Box 33 Suggested guidelines for the use of intravenous rTPA in ischaemic stroke108
Intravenous r-TPA should be considered in all patients with a proven ischaemic stroke presenting within three hours of onset.
Recommended dose is 0-9 mg/kg, up to a maximum of 90 mg, the first 10% as a bolus, the rest as an infusion over 60 minutes.
Thrombolysis should be avoided in cases where the CT suggests early changes of major infarction (for example, sulcal effacement, mass effect, or oedema).
Thrombolytic therapy should only be administered by physicians with expertise in stroke medicine, who have access to a suitable stroke service, with facilities for identifying and managing haemorrhagic complications.
Exclusion criteria: use of oral anticoagulants or INR greater than 1-7; use of heparin in preceding 48 hours or prolonged partial thromboplastin time; platelet count less than 100 000/mm3; stroke or serious head injury in the previous three months; major surgery within previous 14 days; pretreatment systolic BP greater than 185 mmHg or diastolic greater than 110 mmHg; rapidly improving neurological condition; mild isolated neurological deficits; previous intracranial haemorrhage; blood glucose greater than 22 mmol/L (400 mg/dl) or less than 2-8 mmol/L (50 mg/dl); seizure at stroke onset; gastrointestinal or urinary bleeding within previous 21 days; or recent myocardial infarction.
Caution is advised before giving r-TPA to patients with severe stroke (NIH Stroke Scale Score greater than 22).
It is recommended that treatment and adverse effects are discussed with patient and family prior to treatment.
The individual threshold for using early anticoagulation is very variable and some physicians use anticoagulants for specific situations such as basilar artery thrombosis or intracardiac thrombus.
Although we know that oral anticoagulation with warfarin is effective in the secondary prevention of stroke in patients with atrial fibrillation,93,94 we have considerable difficulty deciding when to start warfarin after the primary event. We tend to delay longer (perhaps by two weeks) in patients with large ischaemic cerebral lesions, believing that they are more likely to suffer ill effects (mainly haemorrhagic transformation) from anticoagulation, although this is not evidence based. The question of whether to anticoagulate patients with other potential cardioembolic sources, such as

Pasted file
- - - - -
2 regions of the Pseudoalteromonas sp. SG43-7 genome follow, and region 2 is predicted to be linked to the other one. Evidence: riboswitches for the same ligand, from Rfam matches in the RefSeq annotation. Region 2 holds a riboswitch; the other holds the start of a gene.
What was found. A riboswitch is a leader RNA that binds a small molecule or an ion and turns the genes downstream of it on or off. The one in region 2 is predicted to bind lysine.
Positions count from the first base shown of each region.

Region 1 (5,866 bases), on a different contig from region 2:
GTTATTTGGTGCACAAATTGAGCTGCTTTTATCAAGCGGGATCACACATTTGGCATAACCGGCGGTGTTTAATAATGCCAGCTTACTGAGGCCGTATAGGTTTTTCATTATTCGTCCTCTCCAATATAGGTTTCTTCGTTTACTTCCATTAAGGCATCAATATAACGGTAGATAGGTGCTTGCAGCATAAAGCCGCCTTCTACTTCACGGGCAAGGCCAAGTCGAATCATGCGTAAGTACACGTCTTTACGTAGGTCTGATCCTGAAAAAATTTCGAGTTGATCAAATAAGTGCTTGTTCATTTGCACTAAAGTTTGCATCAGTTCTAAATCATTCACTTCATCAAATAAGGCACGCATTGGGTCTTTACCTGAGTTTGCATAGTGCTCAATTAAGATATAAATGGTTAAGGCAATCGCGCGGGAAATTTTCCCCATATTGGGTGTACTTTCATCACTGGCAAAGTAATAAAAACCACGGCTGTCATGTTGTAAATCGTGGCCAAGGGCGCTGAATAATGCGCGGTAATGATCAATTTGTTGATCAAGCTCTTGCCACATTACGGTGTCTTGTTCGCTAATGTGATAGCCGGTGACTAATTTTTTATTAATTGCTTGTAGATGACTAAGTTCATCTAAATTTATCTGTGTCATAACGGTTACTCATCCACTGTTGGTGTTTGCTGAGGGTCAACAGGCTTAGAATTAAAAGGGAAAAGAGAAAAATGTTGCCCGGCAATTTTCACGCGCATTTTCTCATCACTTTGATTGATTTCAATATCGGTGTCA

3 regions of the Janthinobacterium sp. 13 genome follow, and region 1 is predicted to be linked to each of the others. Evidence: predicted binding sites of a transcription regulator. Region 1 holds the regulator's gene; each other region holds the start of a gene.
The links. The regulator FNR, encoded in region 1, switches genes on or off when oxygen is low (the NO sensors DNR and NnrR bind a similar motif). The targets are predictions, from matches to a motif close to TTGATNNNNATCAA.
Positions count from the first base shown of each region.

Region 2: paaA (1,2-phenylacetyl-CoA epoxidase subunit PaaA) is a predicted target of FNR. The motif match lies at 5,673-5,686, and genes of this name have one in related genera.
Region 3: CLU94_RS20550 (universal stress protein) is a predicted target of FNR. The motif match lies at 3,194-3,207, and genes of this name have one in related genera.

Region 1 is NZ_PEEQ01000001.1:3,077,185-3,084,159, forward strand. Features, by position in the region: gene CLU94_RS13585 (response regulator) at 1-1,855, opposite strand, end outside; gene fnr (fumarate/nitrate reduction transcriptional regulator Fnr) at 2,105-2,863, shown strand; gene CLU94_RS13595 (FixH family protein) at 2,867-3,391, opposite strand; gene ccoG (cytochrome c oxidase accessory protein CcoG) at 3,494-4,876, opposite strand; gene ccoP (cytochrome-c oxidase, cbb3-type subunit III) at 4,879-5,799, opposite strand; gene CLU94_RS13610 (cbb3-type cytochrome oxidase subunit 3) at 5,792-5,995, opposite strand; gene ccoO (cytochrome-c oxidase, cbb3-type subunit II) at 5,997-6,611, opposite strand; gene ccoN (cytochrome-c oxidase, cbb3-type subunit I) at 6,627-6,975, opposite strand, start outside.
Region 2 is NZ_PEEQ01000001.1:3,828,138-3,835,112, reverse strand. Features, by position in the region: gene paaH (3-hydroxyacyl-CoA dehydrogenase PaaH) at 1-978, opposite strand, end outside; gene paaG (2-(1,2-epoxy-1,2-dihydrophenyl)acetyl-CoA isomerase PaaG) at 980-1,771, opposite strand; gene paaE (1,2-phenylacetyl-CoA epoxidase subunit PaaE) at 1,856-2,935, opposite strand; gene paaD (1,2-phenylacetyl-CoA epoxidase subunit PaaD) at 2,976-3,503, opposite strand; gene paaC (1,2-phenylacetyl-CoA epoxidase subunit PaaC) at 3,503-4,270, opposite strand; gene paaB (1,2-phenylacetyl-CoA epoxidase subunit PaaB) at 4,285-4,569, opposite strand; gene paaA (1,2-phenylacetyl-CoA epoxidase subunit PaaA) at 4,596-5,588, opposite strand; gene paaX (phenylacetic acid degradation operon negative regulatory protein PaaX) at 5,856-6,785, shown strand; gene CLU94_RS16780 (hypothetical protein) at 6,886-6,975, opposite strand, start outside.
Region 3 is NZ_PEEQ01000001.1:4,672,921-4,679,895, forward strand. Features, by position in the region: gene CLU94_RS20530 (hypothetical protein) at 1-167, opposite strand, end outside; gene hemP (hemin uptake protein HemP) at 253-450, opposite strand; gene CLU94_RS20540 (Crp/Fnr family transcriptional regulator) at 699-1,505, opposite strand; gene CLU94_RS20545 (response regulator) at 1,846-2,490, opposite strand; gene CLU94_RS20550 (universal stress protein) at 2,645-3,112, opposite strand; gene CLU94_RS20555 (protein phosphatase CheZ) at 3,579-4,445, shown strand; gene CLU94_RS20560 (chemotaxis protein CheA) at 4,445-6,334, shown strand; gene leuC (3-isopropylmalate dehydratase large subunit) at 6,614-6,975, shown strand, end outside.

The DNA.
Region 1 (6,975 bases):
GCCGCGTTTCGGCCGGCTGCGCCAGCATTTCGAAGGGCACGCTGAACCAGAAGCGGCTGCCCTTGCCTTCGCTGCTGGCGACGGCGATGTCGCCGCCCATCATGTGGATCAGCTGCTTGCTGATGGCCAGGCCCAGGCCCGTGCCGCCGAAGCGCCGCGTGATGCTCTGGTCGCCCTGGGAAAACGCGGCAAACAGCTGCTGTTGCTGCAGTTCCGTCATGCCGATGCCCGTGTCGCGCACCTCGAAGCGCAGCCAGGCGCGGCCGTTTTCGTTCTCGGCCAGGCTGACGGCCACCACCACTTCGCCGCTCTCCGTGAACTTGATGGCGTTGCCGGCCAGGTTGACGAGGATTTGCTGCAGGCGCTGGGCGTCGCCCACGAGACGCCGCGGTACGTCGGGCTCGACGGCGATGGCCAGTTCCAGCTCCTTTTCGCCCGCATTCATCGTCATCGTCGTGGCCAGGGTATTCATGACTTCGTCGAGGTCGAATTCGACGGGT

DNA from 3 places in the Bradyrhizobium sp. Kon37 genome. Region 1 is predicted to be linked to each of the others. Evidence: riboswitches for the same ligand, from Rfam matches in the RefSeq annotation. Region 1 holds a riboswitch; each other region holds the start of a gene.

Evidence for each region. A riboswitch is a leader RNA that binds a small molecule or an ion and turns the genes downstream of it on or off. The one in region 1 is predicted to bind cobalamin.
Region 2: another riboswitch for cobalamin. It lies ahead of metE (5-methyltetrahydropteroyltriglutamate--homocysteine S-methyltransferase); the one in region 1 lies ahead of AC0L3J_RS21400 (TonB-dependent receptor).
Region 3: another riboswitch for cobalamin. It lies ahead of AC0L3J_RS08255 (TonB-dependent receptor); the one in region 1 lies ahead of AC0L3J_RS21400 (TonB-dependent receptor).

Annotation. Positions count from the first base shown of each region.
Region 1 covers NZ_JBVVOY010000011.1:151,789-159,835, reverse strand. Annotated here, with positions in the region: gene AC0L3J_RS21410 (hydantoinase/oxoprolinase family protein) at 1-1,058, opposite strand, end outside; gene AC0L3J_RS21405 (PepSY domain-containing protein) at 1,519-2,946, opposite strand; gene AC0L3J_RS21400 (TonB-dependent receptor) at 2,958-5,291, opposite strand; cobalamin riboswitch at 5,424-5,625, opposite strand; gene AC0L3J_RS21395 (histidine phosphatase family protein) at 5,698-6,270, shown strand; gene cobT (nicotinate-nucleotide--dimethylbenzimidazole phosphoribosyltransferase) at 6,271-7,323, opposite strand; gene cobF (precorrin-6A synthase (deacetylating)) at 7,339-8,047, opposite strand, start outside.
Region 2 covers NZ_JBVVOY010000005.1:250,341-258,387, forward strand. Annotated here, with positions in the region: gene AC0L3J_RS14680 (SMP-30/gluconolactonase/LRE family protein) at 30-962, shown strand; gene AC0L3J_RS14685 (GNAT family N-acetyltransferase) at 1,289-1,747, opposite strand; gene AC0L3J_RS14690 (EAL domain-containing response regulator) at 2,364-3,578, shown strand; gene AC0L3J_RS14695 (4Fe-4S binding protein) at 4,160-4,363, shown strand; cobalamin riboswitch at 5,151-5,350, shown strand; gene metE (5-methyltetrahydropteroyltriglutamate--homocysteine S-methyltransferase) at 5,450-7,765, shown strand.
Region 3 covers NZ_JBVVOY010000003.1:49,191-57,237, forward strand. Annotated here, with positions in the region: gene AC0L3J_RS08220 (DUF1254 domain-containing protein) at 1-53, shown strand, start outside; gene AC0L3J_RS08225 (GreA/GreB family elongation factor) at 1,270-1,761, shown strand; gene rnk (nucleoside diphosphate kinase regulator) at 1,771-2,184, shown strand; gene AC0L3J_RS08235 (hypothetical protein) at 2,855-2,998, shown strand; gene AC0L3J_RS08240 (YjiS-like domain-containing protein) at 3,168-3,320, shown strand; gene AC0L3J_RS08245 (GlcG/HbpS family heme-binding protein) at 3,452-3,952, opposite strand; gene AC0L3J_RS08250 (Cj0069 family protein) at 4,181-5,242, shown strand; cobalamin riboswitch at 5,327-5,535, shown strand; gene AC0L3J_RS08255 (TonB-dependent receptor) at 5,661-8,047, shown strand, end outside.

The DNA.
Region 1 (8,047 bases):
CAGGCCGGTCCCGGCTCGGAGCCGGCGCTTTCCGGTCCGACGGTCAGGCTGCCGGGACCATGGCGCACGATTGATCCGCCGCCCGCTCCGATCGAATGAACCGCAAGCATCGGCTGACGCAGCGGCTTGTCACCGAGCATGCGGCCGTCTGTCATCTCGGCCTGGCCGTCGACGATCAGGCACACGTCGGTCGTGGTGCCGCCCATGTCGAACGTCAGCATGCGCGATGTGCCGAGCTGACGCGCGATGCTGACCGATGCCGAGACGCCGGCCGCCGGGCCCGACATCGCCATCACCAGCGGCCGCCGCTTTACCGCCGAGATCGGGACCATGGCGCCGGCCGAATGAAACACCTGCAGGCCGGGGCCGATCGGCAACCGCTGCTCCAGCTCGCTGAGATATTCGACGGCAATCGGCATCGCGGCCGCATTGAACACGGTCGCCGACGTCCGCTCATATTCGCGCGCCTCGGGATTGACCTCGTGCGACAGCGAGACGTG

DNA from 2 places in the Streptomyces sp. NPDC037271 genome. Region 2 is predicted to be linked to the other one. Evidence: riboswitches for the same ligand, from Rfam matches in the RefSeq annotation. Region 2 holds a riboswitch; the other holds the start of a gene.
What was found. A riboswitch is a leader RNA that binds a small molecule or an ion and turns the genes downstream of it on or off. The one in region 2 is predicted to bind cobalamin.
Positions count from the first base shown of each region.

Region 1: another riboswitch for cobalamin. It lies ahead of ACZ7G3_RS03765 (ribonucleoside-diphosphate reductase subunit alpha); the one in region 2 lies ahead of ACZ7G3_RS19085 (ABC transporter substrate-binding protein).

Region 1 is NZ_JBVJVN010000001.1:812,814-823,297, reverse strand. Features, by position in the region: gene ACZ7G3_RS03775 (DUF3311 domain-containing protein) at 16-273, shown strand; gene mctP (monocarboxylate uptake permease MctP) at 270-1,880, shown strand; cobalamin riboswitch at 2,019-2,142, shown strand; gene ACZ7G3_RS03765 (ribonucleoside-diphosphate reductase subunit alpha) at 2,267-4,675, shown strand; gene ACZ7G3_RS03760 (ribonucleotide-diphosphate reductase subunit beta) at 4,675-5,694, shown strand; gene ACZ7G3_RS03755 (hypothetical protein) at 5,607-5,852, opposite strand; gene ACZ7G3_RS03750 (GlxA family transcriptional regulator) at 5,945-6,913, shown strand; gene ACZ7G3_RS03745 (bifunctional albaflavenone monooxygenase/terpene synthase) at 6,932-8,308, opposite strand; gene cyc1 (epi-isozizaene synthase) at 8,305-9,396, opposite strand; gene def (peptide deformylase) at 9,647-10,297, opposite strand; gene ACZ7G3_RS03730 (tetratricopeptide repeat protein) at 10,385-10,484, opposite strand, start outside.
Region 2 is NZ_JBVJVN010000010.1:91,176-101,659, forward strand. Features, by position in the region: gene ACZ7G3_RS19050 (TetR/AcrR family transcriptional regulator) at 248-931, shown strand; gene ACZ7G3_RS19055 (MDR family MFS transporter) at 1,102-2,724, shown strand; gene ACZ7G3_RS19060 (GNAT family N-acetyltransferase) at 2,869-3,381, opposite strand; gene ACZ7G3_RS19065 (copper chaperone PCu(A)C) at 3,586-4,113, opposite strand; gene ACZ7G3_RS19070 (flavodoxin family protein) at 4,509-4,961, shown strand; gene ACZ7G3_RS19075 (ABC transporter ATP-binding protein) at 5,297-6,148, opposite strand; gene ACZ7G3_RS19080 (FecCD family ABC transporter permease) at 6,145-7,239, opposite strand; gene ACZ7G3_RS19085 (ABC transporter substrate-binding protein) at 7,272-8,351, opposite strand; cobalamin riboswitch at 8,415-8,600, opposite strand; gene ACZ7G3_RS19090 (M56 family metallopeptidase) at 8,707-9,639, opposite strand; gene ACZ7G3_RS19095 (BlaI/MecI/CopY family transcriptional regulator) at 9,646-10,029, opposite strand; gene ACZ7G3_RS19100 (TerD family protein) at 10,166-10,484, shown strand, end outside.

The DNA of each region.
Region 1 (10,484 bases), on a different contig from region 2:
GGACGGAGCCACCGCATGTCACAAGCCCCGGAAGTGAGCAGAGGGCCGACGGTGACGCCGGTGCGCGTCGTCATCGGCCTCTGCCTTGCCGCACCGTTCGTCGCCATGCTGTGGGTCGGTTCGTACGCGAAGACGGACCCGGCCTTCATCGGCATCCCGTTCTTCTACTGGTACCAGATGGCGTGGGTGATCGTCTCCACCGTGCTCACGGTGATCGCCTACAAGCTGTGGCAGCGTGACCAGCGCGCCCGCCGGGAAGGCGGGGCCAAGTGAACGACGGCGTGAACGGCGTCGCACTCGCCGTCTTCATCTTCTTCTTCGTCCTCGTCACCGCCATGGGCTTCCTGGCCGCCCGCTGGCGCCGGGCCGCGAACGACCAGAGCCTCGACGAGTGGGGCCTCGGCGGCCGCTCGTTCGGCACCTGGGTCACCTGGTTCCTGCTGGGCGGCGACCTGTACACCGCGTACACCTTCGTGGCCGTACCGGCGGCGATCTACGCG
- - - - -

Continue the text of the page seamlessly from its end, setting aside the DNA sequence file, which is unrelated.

Peto OR Weight Peto OR (95%CI fixed) % (95%CI fixed)
Unfractionated heparin (subcutaneous) vs control
1ST 1997 6063/9717
Subtotal (95%CI) 6063/9717
Chi-square 0 00 (df = 0) Z = 0-02 Low-molecular-weight heparin vs control FISS 1995 100/207
FISS-bis 1998 300/250
Subtotal (95%CI) 400/723
Chi-square 6-24 (df=1)Z= 1-20 Heparinoid (subcutaneous) vs control
CAZZATO 1989 13/28
Subtotal (95%CI) 13/28
Chi-square 0 00 (df = 0) Z = 0-40 Heparinoid (subcutaneous) vs control
TOAST 1998 159/641
Subtotal (95%CI) 159/641
Chi-square 0 00 (df = 0) Z = 0-61 Total (95%CI) 6635/11109
68/105 142/250 210/355
12 1 5 10 Favours treatment Favours control
Figure 3.2 Results of a systematic review of the randomised trials of anticoagulants in acute presumed ischaemic stroke. There was no significant effect of anticoagulant treatment on death or dependency at the end of follow up (greater than one month)
mitral valve disease without AF, is very difficult, with little evidence to guide the physician.